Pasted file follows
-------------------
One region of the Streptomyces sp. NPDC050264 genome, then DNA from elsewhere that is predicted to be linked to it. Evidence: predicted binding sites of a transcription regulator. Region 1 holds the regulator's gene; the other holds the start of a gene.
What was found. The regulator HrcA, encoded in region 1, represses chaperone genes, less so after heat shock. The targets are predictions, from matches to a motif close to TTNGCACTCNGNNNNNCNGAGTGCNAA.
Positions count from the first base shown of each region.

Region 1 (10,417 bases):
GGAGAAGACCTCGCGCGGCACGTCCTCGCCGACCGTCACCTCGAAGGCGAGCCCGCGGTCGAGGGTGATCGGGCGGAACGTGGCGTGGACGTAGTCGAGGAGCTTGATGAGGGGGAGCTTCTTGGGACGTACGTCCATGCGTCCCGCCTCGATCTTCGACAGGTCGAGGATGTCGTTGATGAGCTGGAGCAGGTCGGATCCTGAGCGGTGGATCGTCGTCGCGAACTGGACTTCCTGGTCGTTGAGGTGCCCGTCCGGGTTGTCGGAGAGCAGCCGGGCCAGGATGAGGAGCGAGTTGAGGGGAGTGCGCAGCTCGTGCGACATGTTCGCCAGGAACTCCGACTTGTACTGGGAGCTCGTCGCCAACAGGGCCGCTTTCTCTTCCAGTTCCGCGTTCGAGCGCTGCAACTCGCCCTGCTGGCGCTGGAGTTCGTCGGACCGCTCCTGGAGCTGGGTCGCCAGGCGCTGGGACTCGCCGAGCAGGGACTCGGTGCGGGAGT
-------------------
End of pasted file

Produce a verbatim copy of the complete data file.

One region of the Streptomyces sp. NPDC050264 genome, then DNA from elsewhere that is predicted to be linked to it. Evidence: predicted binding sites of a transcription regulator. Region 1 holds the regulator's gene; the other holds the start of a gene.
What was found. The regulator HrcA, encoded in region 1, represses chaperone genes, less so after heat shock. The targets are predictions, from matches to a motif close to TTNGCACTCNGNNNNNCNGAGTGCNAA.
Positions count from the first base shown of each region.

Region 1 (10,417 bases):
GGAGAAGACCTCGCGCGGCACGTCCTCGCCGACCGTCACCTCGAAGGCGAGCCCGCGGTCGAGGGTGATCGGGCGGAACGTGGCGTGGACGTAGTCGAGGAGCTTGATGAGGGGGAGCTTCTTGGGACGTACGTCCATGCGTCCCGCCTCGATCTTCGACAGGTCGAGGATGTCGTTGATGAGCTGGAGCAGGTCGGATCCTGAGCGGTGGATCGTCGTCGCGAACTGGACTTCCTGGTCGTTGAGGTGCCCGTCCGGGTTGTCGGAGAGCAGCCGGGCCAGGATGAGGAGCGAGTTGAGGGGAGTGCGCAGCTCGTGCGACATGTTCGCCAGGAACTCCGACTTGTACTGGGAGCTCGTCGCCAACAGGGCCGCTTTCTCTTCCAGTTCCGCGTTCGAGCGCTGCAACTCGCCCTGCTGGCGCTGGAGTTCGTCGGACCGCTCCTGGAGCTGGGTCGCCAGGCGCTGGGACTCGCCGAGCAGGGACTCGGTGCGGGAGT